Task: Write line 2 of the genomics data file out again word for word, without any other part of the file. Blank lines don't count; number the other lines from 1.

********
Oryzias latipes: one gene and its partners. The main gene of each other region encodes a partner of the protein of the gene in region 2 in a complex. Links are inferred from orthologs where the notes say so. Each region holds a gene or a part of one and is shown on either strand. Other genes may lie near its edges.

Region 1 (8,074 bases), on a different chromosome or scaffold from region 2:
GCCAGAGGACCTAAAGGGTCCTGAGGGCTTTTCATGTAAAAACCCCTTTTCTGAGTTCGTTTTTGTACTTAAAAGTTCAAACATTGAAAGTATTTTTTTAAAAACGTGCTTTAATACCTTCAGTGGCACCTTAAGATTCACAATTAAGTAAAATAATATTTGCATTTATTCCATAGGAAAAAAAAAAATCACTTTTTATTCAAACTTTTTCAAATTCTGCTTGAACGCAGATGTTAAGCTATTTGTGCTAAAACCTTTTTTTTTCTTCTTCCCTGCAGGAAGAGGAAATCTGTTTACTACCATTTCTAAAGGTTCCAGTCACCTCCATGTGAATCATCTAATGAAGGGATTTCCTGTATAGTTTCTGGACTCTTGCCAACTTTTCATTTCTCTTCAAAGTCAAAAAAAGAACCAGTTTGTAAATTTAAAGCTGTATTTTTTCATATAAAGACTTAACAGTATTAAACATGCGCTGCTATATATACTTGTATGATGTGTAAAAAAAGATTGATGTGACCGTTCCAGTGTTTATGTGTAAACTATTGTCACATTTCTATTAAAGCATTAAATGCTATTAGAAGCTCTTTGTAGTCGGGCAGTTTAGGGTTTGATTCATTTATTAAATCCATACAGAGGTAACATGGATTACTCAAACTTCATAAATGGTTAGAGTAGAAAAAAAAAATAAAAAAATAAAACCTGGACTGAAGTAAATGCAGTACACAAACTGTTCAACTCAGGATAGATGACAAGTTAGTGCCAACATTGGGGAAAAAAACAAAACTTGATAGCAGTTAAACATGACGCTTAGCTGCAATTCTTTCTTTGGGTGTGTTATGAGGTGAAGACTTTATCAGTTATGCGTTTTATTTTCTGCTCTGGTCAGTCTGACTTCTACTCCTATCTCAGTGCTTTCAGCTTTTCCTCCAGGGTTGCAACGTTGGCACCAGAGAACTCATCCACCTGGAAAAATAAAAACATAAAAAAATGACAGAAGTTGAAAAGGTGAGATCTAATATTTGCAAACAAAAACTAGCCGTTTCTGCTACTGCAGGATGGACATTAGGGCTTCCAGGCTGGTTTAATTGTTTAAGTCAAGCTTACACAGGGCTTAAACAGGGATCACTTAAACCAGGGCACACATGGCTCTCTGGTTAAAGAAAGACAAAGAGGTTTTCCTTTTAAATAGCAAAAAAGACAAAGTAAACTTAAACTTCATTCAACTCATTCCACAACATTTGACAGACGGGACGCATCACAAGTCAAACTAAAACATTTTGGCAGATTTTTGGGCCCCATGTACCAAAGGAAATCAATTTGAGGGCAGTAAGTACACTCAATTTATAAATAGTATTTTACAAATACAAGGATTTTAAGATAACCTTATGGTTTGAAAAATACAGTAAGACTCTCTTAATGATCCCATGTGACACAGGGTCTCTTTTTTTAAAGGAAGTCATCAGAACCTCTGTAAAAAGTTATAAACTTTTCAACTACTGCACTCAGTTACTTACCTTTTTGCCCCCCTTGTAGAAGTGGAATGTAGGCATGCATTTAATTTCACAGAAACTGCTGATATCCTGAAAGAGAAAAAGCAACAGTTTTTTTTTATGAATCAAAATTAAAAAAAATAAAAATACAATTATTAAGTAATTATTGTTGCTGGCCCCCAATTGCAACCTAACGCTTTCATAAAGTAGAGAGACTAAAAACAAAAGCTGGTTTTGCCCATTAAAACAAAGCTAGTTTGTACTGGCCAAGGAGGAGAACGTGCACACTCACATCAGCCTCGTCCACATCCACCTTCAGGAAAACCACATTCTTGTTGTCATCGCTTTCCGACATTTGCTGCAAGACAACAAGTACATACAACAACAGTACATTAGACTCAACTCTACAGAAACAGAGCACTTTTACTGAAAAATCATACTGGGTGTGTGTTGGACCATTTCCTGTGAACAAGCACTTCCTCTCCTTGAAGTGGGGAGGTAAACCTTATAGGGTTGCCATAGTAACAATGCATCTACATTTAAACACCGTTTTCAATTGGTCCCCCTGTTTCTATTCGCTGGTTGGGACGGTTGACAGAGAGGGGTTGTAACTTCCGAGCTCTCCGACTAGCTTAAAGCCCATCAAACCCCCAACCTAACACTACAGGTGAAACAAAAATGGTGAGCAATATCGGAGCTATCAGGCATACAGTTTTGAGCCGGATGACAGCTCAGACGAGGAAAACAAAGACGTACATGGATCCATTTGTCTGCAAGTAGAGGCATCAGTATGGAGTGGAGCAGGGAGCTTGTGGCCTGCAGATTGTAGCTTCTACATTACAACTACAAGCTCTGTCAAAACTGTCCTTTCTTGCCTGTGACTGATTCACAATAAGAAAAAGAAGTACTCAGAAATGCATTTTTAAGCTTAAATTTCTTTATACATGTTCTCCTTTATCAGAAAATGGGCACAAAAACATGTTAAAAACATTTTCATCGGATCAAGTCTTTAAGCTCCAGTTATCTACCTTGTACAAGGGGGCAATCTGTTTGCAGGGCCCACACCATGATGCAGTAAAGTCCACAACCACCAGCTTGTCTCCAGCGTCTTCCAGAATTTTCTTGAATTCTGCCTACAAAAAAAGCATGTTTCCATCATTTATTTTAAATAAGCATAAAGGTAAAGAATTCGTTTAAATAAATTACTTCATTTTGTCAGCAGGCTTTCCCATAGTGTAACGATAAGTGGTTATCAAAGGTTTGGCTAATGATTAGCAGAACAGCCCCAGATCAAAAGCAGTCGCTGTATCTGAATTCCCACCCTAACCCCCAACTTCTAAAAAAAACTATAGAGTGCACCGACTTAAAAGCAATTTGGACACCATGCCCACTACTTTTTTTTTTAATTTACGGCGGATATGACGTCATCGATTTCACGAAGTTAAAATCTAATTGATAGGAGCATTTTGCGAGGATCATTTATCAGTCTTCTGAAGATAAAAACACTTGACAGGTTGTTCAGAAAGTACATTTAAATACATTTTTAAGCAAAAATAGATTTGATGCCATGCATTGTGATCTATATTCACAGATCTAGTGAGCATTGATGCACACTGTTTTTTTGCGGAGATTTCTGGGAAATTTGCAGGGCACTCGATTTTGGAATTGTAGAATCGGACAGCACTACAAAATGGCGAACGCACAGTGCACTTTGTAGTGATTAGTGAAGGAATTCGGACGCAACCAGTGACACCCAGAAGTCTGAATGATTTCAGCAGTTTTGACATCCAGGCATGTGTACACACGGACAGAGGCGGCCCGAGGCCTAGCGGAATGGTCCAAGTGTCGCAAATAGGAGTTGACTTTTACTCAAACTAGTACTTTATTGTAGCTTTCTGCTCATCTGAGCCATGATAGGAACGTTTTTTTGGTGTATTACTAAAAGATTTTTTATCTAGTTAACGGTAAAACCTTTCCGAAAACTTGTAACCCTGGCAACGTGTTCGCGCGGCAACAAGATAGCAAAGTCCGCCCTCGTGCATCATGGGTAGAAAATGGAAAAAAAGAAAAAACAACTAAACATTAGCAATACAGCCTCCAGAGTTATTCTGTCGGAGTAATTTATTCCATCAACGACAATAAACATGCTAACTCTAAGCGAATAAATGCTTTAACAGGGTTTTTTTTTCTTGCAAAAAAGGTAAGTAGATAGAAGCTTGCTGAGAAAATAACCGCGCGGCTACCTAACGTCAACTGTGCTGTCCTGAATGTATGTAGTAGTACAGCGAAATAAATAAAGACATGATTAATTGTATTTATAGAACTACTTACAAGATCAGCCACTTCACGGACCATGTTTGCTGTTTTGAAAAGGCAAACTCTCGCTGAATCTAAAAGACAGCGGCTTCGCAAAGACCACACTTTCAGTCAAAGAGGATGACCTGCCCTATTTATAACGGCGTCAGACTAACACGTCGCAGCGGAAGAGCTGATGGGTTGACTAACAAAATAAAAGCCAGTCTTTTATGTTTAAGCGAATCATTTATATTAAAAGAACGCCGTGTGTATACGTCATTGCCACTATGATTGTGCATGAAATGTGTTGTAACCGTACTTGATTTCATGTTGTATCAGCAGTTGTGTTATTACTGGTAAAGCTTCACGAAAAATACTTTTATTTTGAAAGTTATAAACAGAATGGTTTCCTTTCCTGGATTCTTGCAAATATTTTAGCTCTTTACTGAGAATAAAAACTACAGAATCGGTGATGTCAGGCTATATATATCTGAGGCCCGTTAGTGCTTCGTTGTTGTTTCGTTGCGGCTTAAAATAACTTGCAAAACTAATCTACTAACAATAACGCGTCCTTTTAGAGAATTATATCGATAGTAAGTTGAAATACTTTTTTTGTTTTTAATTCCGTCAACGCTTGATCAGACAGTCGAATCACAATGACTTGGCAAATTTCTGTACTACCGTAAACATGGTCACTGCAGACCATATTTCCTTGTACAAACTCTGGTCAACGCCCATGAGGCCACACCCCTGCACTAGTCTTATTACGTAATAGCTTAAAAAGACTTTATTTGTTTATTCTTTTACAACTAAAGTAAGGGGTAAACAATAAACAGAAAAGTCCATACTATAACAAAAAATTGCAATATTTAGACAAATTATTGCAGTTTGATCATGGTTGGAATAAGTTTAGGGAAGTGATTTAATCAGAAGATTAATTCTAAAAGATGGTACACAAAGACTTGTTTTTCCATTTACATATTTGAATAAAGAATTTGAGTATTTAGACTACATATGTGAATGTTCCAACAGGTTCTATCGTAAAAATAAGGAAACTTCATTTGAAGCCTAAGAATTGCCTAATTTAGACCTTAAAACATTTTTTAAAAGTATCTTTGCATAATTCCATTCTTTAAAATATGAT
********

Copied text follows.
Region 1 (8,074 bases), on a different chromosome or scaffold from region 2: